4. Instagram sneak attacks. If I like a photo that is hashtagged, and you send me a DM minutes later, that’s kinda my fault… wait, no it’s not. I SHOULD BE ALLOWED TO LIKE MY FRIEND’S PHOTOS WITHOUT YOU HELICOPTERING OVER MY ACTIVITY. Liking a photo that is hashtagged with #momlife doesn’t mean that I must want to get rid of my fine lines and wrinkles. That’s just rude.
  5. Your personal account is not personal anymore. I’m just gonna say it, I miss your kids. I miss your food photos that weren’t laced with ulterior motives. Can you just post a picture of a piece of cake, or your stupidly spotless kitchen? I promise not to complain ever again.
  6. WHY IS YOUR PHONE NUMBER PUBLISHED IN YOUR PROFILE. Girl, no. Just no. I don’t even have the right frame of mind to explain why this doesn’t seem like a good idea. Just don’t do it, ok? Delete your phone number right now and thank me later. It just feels desperate. Delete it.

Now that we’ve covered those, I want to give you something positive to chew on: WAYS TO FIX THESE MLM MISTAKES. Here are some practical ways you can improve your marketing and not send people running for the hills:

  1. Inspire, not persuade. When I signed up to be a coach, it was because I saw a before/after from a girl I knew – and if she could do it, I could do it, right? I was inspired by her transformation. And I signed up under a girl that had never messaged me about it, although we were close enough that she could have. But when I realized I wanted to be a coach, she was the ONLY person I thought of, because she talked the talk and walked the walk. She didn’t have to shove her products down my throat, because she was busy doing. And being. From a sales perspective, it’s much easier to close a sale when someone comes to you, right? It just makes sense. Focus on yourself, focus on your transformation, focus on your passion – like we learned in Field of Dreams: “build it, and they will come”.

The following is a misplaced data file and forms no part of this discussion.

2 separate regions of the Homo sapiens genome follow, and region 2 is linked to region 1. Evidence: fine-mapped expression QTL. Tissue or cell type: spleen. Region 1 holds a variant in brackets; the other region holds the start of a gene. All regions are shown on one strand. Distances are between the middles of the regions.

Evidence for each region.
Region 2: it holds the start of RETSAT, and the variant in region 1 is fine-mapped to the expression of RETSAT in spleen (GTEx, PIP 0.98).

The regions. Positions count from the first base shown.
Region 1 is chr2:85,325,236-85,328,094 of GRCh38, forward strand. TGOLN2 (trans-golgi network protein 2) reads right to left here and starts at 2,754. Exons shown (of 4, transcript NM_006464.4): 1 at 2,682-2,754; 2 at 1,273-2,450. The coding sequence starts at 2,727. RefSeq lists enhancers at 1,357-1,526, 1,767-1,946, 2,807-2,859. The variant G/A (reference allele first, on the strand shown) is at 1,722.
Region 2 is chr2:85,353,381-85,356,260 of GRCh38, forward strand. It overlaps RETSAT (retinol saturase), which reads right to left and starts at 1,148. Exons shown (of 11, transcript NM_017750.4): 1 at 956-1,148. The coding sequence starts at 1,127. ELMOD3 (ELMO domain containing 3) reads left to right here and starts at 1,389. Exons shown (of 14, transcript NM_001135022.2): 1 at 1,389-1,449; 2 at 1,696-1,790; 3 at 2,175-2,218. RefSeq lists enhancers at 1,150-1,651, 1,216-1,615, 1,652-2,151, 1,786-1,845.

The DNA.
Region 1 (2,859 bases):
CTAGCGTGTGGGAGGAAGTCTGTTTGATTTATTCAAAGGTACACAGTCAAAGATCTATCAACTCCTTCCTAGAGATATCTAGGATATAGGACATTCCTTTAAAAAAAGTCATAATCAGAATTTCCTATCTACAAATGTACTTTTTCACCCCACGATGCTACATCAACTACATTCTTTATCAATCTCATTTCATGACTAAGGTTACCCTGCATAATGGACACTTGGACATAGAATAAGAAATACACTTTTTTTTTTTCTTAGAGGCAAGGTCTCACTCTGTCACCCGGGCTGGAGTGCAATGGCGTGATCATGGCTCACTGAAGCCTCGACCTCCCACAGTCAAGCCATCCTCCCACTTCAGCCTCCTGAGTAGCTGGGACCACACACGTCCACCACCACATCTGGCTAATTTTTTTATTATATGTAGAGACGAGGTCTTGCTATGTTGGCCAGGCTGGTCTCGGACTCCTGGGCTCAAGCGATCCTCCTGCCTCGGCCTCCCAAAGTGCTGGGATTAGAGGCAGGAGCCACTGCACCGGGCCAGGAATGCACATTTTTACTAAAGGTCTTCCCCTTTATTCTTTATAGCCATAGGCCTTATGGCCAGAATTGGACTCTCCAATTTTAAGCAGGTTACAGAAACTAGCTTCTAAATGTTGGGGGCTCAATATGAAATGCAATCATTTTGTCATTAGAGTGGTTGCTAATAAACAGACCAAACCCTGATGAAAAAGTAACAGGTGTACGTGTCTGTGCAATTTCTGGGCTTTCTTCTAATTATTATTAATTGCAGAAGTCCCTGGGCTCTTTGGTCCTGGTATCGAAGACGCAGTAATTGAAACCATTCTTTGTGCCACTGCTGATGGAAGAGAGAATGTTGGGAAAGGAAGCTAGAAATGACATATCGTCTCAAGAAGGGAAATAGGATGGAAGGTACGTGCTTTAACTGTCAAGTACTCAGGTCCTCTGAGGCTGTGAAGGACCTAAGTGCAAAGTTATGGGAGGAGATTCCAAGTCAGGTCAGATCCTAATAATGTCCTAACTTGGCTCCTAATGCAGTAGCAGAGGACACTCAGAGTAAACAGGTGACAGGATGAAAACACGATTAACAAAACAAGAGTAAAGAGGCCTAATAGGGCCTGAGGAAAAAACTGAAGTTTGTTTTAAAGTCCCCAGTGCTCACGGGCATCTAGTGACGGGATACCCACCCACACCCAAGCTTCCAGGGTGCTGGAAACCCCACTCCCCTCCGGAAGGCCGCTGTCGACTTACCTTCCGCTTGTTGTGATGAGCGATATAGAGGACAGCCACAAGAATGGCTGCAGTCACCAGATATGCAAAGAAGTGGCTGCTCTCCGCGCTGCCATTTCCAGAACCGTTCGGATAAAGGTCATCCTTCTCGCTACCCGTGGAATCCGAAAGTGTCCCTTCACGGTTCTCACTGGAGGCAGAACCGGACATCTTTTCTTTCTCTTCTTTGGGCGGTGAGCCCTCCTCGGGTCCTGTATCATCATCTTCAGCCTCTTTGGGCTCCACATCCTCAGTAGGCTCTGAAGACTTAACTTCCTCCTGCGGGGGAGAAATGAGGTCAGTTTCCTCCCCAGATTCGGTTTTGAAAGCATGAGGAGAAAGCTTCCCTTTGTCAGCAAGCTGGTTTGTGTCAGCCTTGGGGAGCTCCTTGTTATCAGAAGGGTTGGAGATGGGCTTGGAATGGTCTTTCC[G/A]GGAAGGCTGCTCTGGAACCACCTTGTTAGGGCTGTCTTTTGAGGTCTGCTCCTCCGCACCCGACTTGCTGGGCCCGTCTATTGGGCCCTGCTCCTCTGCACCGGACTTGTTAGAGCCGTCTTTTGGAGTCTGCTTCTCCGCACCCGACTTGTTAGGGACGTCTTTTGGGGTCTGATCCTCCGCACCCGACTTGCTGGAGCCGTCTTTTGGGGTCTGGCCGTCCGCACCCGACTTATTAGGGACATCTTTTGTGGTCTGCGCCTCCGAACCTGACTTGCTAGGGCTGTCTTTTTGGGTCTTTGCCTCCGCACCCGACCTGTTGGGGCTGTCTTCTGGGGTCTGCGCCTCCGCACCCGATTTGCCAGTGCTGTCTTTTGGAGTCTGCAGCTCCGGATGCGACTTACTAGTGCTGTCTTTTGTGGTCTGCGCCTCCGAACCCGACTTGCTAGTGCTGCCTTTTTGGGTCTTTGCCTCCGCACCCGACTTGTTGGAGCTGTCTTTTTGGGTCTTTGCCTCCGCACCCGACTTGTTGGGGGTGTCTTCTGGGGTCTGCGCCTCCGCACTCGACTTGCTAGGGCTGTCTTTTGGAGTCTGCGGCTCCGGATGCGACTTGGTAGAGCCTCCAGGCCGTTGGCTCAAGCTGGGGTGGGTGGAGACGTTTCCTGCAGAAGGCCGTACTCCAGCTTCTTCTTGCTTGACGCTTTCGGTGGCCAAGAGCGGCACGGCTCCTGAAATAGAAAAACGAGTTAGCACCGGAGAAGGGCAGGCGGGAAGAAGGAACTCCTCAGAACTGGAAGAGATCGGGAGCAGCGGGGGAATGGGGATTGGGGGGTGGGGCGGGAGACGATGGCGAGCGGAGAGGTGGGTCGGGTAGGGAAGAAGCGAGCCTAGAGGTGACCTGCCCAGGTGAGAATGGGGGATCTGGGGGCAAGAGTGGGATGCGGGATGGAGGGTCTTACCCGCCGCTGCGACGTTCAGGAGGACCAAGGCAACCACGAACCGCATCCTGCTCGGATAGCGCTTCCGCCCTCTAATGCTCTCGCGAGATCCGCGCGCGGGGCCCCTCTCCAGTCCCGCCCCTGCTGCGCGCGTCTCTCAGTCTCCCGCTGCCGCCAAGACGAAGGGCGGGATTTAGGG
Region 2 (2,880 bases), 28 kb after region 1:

2. Have a separate business account. Create an Instagram for your business. Create a FB page or group. Use those actively – and of course, cross promote every now and then! I don’t mind a mention of your Facebook group on your personal account. I can promise you, I am much more likely to press LIKE on your business page than I am to respond to an impersonal group message that I received from you and your sister – with literally the same words. Verbatim.
  3. Be real. We all have a network. We have friends, family, acquaintances, coworkers – and these days, your network is literally in the palm of your iPhone-wielding hand. So, you absolutely should be reaching out to your network and letting them know what you do, and why you do it – that’s just good common sense. But please, please, please spare them the canned email. Just ask them to coffee and tell them you want to chat about your job.

    I had a friend of mine, who knows I am a Beachbody coach (and also knows how much I hate impersonal MLM messages), send me a Facebook message to say: “Look. I know you hate these kinds of messages, so I’m just going to say it up front: I really want to chat with you about my products. I think you could really benefit from it, and I’m not just saying that. BUT, regardless: I miss you and would love to catch up! Let me know if you’d be open to trying a sample and let’s get dinner next week?”